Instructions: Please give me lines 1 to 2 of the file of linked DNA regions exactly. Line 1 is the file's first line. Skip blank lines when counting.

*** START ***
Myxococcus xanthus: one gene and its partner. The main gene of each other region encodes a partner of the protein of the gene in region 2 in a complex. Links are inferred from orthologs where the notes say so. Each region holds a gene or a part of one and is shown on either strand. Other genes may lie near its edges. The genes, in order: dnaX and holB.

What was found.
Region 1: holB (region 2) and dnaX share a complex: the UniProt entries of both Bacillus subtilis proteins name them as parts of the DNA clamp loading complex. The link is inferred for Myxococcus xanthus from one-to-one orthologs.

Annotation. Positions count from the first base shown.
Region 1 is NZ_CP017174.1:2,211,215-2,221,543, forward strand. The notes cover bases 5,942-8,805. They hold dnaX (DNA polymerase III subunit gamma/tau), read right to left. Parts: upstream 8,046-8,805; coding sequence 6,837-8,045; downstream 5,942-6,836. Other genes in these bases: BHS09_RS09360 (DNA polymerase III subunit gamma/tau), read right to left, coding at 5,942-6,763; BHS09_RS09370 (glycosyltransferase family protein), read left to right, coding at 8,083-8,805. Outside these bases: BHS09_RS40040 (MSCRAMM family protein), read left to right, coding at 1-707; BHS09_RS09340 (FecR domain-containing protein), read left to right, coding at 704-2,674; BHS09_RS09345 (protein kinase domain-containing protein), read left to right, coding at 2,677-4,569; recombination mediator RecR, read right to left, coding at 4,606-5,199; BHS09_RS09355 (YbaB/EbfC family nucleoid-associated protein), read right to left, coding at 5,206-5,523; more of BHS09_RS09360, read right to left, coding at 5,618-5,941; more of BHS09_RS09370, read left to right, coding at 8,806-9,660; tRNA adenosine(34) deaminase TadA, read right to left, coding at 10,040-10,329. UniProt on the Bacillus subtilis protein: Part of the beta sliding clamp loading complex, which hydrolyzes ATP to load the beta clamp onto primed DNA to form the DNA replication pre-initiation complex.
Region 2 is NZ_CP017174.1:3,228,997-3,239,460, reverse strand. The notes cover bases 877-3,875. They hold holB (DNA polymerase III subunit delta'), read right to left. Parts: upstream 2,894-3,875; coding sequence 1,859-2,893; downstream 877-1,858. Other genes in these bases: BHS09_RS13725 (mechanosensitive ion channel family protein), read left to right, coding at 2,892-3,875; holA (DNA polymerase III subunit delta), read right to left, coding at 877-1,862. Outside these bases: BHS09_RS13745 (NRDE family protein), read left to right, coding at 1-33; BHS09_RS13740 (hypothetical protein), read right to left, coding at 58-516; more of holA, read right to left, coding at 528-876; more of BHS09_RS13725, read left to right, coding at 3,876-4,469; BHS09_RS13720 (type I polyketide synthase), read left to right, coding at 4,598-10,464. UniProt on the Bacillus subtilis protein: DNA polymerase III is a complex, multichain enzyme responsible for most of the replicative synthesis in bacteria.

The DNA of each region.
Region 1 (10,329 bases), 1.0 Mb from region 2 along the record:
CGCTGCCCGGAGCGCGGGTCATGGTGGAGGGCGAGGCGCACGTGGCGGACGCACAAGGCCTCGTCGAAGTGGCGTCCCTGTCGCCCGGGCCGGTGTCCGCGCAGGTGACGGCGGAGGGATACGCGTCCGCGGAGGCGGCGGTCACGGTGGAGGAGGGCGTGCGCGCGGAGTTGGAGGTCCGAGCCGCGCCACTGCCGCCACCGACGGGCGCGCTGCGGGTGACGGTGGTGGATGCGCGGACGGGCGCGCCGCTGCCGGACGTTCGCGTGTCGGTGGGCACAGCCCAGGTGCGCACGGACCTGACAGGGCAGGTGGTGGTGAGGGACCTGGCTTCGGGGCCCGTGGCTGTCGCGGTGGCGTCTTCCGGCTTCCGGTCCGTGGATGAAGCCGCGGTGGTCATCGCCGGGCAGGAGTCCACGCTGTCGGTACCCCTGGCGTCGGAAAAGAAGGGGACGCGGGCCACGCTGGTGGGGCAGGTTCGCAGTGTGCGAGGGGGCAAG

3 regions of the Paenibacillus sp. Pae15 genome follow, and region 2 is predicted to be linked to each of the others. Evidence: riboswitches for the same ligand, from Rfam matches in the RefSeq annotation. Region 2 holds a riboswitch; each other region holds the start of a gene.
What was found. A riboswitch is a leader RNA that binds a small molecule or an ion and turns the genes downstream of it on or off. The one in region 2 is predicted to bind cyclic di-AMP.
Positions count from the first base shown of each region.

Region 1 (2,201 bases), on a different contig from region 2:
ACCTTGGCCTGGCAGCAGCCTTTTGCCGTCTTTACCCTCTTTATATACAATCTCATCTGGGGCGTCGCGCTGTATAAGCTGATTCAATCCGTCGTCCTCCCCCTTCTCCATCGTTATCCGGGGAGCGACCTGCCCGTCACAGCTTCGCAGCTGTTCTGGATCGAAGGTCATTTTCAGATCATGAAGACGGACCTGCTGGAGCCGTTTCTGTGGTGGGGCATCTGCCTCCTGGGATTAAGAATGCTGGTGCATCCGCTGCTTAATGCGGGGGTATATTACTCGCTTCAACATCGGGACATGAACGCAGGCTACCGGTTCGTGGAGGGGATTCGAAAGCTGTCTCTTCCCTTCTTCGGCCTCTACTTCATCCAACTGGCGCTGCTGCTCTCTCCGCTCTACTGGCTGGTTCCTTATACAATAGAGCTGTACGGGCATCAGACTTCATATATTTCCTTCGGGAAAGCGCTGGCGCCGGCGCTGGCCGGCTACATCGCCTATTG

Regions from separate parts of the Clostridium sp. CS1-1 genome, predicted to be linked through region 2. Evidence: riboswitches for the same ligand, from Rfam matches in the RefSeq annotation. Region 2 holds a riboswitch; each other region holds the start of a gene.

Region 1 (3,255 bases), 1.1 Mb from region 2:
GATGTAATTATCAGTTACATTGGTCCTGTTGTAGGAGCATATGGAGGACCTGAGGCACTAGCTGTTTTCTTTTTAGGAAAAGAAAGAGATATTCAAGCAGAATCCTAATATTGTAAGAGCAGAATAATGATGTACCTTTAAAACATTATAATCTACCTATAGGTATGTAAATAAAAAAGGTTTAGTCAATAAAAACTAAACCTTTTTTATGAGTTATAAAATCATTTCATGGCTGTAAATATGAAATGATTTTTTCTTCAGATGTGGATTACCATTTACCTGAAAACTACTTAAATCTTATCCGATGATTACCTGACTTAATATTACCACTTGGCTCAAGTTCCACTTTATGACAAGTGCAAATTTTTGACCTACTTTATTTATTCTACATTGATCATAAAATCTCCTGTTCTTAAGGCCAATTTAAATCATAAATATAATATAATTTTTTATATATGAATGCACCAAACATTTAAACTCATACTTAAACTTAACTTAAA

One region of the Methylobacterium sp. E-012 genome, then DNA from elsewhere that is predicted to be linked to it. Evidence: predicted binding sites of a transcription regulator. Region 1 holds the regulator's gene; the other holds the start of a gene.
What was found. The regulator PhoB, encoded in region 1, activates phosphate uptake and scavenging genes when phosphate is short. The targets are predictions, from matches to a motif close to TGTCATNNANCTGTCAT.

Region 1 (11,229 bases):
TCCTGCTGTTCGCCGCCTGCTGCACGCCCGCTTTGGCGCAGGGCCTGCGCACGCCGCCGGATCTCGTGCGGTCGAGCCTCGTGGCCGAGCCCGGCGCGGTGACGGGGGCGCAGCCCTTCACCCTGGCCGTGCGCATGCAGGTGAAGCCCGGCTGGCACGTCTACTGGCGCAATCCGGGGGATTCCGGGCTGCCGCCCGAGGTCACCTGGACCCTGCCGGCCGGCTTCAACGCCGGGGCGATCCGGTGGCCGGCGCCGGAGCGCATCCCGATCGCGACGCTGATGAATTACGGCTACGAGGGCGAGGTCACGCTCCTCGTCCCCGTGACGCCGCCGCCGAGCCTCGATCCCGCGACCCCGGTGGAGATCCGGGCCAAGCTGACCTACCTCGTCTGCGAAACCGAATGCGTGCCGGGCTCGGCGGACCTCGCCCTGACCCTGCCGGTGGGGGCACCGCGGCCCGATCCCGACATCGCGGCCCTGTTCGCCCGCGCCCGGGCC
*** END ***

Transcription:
Myxococcus xanthus: one gene and its partner. The main gene of each other region encodes a partner of the protein of the gene in region 2 in a complex. Links are inferred from orthologs where the notes say so. Each region holds a gene or a part of one and is shown on either strand. Other genes may lie near its edges. The genes, in order: dnaX and holB.

What was found.